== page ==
Hope for wild salmon everywhere lies largely with the chefs who feed us, says Fish’s Belov. “Chefs have a responsibility. When a customer comes in and asks, ‘Where’s my salmon?’ it’s the chef’s job to explain why there is no salmon now, but that there are alternatives.”

That’s what Belov does. At Fish, he offers local line-caught halibut, black cod, rockfish and albacore, some of which he catches himself and offloads directly at the rear of the restaurant.

Casson Trenor, development director of Fishwise, a nonprofit seafood-sustainability consultancy, says that the restaurant industry is driving many species into dire straits–even toward extinction. Trenor personally consults for Tataki Sushi and Sake Bar in San Francisco, a rare example of a 100 percent environmentally ethical sushi restaurant. “At Tataki, we’re interested in showing people new things and putting new items on the menu,” he says.

Tataki serves no bluefin, no hamachi and no farmed salmon–big profit makers for most sushi bars. But many chefs and restaurateurs are not so conscientious, says Trenor. They serve obvious no-no’s simply to compete with other restaurants.

“Some chefs and retailers are holding people back. They tell people that this or that farmed salmon is a sustainable one, and people believe it and buy it.”

Loch Duart, a farm in Scotland, receives much praise as a “sustainable” operation, and numerous restaurants nationwide embrace and endorse its product, including the Bay Area’s Chez Panisse, French Laundry and Poggio. The farm’s advocates point out that Loch Duart has taken important steps forward. It has minimized petrochemicals in pellet feed, reduced stock density and is rearing sea urchins onsite to absorb waste matter from the fish.

Yet Seafood Watch’s Peet believes Loch Duart is still not a responsible alternative to wild fish. “We have no data to bring their production off our red list,” he says. “They may be a different shade of red, but they’re still red.”

The current Sacramento Delta salmon crisis has nothing directly to do with aquaculture. It is almost certainly due to poor freshwater management. Hudson points to an abrupt increase in water diversions from the delta that began three years ago as the cause of the Chinook crash. That, says Hudson, tipped the ecosystem over the brink.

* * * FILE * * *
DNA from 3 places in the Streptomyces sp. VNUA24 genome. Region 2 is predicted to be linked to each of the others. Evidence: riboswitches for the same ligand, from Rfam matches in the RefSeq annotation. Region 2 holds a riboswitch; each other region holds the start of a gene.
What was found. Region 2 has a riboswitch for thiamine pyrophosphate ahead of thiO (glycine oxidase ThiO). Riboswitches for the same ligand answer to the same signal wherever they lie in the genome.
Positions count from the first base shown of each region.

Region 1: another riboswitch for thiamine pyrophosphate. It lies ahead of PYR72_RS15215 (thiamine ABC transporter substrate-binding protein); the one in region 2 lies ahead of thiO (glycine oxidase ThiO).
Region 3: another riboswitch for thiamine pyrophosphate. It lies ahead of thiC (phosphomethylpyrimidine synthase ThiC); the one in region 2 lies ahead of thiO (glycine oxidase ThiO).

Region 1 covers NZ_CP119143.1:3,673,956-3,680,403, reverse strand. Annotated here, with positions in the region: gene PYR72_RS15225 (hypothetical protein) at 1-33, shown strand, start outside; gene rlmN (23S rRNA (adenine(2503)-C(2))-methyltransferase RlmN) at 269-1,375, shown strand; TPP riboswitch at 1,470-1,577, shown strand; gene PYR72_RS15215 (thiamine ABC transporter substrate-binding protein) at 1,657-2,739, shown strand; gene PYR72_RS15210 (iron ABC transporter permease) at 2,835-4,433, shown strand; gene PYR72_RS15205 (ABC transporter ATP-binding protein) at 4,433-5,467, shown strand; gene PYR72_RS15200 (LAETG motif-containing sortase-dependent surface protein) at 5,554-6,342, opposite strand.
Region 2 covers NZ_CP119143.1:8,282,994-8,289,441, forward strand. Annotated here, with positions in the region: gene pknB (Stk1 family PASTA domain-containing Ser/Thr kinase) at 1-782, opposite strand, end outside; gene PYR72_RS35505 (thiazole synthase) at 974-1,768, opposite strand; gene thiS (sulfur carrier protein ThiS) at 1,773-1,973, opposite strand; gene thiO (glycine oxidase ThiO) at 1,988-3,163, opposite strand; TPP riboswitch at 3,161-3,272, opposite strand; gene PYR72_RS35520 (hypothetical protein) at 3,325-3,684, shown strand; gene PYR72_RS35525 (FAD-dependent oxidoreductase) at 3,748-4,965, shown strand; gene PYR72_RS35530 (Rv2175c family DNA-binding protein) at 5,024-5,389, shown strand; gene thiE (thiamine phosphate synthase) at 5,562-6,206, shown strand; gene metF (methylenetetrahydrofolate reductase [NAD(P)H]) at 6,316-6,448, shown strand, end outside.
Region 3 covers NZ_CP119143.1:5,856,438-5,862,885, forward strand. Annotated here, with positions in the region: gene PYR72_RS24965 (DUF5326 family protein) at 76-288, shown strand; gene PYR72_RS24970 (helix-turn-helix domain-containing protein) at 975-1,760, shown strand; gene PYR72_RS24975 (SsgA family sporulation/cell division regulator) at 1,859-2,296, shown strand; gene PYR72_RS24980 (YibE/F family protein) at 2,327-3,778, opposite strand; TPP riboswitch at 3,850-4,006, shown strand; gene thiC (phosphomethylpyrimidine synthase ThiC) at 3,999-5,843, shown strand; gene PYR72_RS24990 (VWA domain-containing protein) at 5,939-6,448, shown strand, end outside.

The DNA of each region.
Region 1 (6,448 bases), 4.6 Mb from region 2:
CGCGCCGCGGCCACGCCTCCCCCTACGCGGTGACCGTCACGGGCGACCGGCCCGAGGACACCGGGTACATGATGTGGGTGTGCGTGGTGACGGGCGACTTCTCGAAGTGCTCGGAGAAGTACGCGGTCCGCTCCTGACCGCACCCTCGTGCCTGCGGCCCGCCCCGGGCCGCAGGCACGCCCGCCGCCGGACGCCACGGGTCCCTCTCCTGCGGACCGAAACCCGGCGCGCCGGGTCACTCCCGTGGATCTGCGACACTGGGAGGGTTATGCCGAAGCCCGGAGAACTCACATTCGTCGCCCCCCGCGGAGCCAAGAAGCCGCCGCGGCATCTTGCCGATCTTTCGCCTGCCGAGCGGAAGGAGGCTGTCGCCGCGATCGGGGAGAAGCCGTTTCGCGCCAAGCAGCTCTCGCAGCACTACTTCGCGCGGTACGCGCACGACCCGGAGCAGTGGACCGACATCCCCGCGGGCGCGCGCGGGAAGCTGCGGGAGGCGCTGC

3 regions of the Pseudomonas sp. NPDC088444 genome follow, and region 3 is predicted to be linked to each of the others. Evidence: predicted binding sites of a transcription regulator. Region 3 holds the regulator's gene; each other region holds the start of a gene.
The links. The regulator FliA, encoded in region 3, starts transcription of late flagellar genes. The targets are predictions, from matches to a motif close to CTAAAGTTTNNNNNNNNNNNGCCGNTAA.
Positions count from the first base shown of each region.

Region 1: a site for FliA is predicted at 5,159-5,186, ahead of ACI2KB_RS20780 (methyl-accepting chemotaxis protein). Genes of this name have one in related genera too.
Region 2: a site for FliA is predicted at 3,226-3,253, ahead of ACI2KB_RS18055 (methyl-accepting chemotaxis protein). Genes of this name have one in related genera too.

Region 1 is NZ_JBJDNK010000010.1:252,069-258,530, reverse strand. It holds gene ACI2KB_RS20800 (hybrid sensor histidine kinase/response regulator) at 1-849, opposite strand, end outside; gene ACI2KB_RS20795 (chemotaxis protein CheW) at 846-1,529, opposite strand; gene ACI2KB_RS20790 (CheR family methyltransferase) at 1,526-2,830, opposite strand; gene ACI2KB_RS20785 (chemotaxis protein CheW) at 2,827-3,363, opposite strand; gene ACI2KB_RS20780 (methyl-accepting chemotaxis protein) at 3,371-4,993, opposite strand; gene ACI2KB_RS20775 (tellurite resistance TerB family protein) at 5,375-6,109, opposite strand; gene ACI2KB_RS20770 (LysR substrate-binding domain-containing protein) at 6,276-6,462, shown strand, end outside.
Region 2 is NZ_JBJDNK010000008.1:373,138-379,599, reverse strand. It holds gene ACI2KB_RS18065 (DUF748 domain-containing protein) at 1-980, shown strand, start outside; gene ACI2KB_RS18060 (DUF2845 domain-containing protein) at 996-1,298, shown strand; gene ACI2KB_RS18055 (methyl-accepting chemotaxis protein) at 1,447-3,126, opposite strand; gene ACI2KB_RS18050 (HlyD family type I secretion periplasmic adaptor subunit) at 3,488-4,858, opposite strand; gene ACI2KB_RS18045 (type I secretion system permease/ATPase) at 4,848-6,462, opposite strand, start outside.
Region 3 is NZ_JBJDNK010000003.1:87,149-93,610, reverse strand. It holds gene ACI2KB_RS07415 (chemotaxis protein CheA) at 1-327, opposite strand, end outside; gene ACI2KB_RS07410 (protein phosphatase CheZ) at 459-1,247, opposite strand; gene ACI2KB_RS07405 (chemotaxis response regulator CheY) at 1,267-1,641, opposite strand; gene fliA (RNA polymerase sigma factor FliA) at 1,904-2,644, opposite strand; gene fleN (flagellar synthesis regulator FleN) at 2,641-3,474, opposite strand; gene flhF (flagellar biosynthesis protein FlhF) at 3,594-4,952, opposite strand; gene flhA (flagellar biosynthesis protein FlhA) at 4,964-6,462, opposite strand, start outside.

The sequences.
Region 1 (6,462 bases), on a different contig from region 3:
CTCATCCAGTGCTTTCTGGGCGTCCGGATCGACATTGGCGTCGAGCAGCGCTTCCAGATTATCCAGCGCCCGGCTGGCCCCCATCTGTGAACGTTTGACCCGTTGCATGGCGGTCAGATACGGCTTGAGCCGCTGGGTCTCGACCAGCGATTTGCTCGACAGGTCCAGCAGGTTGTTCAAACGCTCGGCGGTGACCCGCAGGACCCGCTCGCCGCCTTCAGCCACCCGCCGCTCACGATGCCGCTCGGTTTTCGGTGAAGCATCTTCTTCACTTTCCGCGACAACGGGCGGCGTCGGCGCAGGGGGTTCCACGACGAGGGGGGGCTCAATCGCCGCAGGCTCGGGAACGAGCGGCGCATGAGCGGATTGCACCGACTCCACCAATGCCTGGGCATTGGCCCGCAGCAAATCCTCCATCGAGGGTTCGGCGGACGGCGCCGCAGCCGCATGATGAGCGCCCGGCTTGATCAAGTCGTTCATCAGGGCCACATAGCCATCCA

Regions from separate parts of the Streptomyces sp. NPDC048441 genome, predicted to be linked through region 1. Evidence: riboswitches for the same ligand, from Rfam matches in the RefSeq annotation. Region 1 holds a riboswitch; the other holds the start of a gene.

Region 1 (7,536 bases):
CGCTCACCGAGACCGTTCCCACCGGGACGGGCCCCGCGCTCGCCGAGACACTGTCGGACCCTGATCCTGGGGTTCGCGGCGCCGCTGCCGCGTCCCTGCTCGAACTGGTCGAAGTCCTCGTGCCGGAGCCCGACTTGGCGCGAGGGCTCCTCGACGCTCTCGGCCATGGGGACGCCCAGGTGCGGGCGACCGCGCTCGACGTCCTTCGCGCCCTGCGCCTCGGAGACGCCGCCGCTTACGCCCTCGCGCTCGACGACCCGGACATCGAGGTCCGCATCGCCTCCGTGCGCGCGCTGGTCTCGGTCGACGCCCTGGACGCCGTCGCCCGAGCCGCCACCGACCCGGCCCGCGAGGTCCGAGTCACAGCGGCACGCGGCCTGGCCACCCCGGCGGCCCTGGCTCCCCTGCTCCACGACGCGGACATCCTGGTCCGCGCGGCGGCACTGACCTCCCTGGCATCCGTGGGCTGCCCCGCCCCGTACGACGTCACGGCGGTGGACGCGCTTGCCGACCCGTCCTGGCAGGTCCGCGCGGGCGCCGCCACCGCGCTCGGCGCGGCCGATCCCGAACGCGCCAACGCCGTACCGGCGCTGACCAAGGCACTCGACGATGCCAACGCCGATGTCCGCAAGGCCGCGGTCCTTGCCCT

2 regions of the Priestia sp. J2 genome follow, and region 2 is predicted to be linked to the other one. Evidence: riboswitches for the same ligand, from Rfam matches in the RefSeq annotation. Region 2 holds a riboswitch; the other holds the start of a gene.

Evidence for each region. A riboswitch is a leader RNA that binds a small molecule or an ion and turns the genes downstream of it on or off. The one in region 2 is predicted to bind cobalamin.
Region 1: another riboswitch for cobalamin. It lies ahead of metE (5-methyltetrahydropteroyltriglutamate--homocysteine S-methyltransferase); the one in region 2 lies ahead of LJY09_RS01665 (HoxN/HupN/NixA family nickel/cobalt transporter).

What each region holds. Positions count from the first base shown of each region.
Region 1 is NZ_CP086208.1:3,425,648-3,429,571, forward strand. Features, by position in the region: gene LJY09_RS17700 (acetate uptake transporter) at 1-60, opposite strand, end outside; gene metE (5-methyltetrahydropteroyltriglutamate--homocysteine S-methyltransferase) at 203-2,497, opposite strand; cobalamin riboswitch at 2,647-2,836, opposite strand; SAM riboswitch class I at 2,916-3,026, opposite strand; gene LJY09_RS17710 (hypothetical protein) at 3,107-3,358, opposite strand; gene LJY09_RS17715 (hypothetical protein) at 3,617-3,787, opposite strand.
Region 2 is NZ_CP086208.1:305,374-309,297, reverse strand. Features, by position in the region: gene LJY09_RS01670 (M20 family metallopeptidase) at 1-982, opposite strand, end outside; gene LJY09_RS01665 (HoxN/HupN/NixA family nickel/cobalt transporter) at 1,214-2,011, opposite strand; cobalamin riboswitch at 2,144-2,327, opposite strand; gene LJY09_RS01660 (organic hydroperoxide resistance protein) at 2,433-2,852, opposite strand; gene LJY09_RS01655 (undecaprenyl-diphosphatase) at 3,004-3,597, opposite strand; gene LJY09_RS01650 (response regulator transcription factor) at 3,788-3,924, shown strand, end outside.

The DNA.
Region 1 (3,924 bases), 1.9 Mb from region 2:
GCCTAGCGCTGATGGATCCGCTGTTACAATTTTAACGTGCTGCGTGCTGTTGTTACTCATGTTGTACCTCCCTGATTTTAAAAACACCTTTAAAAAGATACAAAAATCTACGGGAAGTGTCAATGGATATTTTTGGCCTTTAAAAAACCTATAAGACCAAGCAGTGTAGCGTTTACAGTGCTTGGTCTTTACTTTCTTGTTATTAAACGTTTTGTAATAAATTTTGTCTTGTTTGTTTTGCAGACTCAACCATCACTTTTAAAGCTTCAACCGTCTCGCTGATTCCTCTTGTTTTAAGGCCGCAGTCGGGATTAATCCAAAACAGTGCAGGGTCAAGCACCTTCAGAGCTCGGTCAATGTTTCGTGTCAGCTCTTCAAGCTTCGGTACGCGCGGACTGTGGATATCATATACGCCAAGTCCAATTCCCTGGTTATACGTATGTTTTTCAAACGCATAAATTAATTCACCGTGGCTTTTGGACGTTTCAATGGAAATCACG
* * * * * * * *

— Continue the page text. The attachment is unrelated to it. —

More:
But recovery could come just as quickly.

“It could be so easy to bring back and maintain these runs, because salmon need just two things: abundant free-flowing water and gravel,” says Laura Anderson, owner of Newport’s Local Ocean Seafoods, another restaurant that has taken the no-farmed-salmon pledge.

In the meantime, says Belov, people must not view the salmon season closure as a solution.

“Stopping the fishing is the easiest fix for the public to see that something is being done, but what the salmon need to return is fresh water.”

Fortunately, salmon are extremely fast-growing and resilient, as fish go, and history shows that simple restoration of habitat in the rivers and streams where they spawn could bring the fish back within several years. In 1994, the winter run of Chinook salmon hit a heart-stopping low of 186 individual fish. Authorities took action and cleaned up the spawning habitat, poisoned at the time by a leaking mine, and within several years the run exploded to 8,000 fish.

Belov hopes to recruit dozens more restaurants in the next year to take the farmed salmon pledge and bring awareness to diners, but recruitment has been slow. “I believe most chefs are not doing what they could,” he says. “They’re more concerned with their appearances and what their reviews are.”

Belov’s aim as a restaurateur is to provide an honest, fresh meal from an honest source. Aesthetic pleasantries and service conventions come last.

“There’s no service here. I’m sorry. You have to grab your own silverware and you get a picnic table. If you don’t like that, sorry, but I’d rather spend my money on the fishermen than on my linens.”

But how will salmon fishermen survive without the Chinook? Many are dabbling already in other fisheries, but prospects are grim for making a living beyond the barrel-bodied, silver-skinned fish that they know so well.

“There are other fish, like halibut or black cod, but we’re not good at catching those,” Hudson says. “Whatever fishery you might be in, it takes a long time to get good at it. We’re salmon fishermen. Everyone tells us, ‘Hey, just go put on some different hooks and catch some other fish.'”

But even if Hudson and the fleet did bring in healthy hauls of the finest, most sustainable products our waters still have to offer, what difference would it make if the fish we buy comes from a farm?